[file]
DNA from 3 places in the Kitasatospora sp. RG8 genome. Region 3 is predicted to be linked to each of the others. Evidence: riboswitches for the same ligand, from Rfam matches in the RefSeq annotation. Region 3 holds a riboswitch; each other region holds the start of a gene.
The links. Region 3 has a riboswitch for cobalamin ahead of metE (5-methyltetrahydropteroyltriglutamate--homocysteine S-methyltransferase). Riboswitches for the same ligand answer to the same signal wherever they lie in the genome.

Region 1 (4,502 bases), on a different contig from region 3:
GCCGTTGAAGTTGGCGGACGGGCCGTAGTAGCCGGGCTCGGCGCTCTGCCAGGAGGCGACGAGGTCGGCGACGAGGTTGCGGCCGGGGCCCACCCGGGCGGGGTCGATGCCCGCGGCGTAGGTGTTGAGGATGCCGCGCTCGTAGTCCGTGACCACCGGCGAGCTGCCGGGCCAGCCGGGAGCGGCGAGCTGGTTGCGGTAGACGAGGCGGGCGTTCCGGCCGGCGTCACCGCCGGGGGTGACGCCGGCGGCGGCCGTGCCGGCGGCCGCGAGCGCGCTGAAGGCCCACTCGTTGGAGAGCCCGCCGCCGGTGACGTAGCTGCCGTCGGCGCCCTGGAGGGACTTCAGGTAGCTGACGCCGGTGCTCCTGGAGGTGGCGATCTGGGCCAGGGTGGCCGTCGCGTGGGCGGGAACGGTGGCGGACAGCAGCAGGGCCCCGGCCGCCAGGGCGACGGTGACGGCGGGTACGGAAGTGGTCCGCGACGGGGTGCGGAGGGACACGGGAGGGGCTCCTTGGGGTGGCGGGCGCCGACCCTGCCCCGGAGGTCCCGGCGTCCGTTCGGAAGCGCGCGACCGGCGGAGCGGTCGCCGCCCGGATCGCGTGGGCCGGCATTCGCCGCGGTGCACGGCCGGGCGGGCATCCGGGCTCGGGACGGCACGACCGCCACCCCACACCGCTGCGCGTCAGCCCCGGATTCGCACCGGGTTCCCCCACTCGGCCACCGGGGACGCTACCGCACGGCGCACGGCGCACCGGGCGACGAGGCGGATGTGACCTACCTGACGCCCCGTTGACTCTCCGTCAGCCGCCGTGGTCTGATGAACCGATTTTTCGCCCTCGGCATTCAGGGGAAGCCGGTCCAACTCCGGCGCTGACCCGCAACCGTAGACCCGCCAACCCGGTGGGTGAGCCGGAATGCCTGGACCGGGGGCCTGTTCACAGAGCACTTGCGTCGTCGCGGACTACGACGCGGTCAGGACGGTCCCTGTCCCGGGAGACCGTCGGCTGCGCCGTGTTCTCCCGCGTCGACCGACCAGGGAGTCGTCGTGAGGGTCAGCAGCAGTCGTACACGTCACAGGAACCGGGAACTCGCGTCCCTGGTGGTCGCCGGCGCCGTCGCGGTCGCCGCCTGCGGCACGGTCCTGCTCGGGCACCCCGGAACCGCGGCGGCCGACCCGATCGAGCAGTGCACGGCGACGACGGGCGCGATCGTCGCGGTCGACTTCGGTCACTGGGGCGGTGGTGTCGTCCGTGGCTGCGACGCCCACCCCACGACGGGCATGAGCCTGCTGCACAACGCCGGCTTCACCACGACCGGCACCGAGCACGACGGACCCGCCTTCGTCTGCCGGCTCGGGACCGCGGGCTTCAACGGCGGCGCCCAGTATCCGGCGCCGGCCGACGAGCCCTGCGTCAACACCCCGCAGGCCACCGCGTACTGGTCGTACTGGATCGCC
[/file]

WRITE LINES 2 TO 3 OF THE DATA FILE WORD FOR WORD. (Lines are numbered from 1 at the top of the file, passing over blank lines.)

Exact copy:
The links. Region 3 has a riboswitch for cobalamin ahead of metE (5-methyltetrahydropteroyltriglutamate--homocysteine S-methyltransferase). Riboswitches for the same ligand answer to the same signal wherever they lie in the genome.

Region 1 (4,502 bases), on a different contig from region 3: